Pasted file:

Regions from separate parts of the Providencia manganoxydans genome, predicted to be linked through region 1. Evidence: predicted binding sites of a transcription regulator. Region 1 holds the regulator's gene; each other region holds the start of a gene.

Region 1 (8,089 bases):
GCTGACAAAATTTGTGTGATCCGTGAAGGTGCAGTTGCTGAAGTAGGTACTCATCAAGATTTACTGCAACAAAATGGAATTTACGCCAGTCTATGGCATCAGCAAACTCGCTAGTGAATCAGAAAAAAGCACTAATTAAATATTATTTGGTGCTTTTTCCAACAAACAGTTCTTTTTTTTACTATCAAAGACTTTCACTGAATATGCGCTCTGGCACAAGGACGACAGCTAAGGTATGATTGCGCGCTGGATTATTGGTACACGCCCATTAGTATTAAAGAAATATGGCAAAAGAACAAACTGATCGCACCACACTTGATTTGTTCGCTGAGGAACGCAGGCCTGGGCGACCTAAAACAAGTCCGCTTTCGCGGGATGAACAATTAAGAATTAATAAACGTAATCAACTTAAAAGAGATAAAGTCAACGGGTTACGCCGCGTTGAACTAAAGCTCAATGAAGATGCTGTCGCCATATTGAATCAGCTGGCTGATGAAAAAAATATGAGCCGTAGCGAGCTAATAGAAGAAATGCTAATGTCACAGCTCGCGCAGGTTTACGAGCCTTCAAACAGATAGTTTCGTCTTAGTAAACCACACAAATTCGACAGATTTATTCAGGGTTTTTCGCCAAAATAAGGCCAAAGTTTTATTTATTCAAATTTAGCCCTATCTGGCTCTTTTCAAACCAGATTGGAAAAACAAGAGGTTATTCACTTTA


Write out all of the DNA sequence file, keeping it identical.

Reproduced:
Regions from separate parts of the Providencia manganoxydans genome, predicted to be linked through region 1. Evidence: predicted binding sites of a transcription regulator. Region 1 holds the regulator's gene; each other region holds the start of a gene.

Region 1 (8,089 bases):
GCTGACAAAATTTGTGTGATCCGTGAAGGTGCAGTTGCTGAAGTAGGTACTCATCAAGATTTACTGCAACAAAATGGAATTTACGCCAGTCTATGGCATCAGCAAACTCGCTAGTGAATCAGAAAAAAGCACTAATTAAATATTATTTGGTGCTTTTTCCAACAAACAGTTCTTTTTTTTACTATCAAAGACTTTCACTGAATATGCGCTCTGGCACAAGGACGACAGCTAAGGTATGATTGCGCGCTGGATTATTGGTACACGCCCATTAGTATTAAAGAAATATGGCAAAAGAACAAACTGATCGCACCACACTTGATTTGTTCGCTGAGGAACGCAGGCCTGGGCGACCTAAAACAAGTCCGCTTTCGCGGGATGAACAATTAAGAATTAATAAACGTAATCAACTTAAAAGAGATAAAGTCAACGGGTTACGCCGCGTTGAACTAAAGCTCAATGAAGATGCTGTCGCCATATTGAATCAGCTGGCTGATGAAAAAAATATGAGCCGTAGCGAGCTAATAGAAGAAATGCTAATGTCACAGCTCGCGCAGGTTTACGAGCCTTCAAACAGATAGTTTCGTCTTAGTAAACCACACAAATTCGACAGATTTATTCAGGGTTTTTCGCCAAAATAAGGCCAAAGTTTTATTTATTCAAATTTAGCCCTATCTGGCTCTTTTCAAACCAGATTGGAAAAACAAGAGGTTATTCACTTTA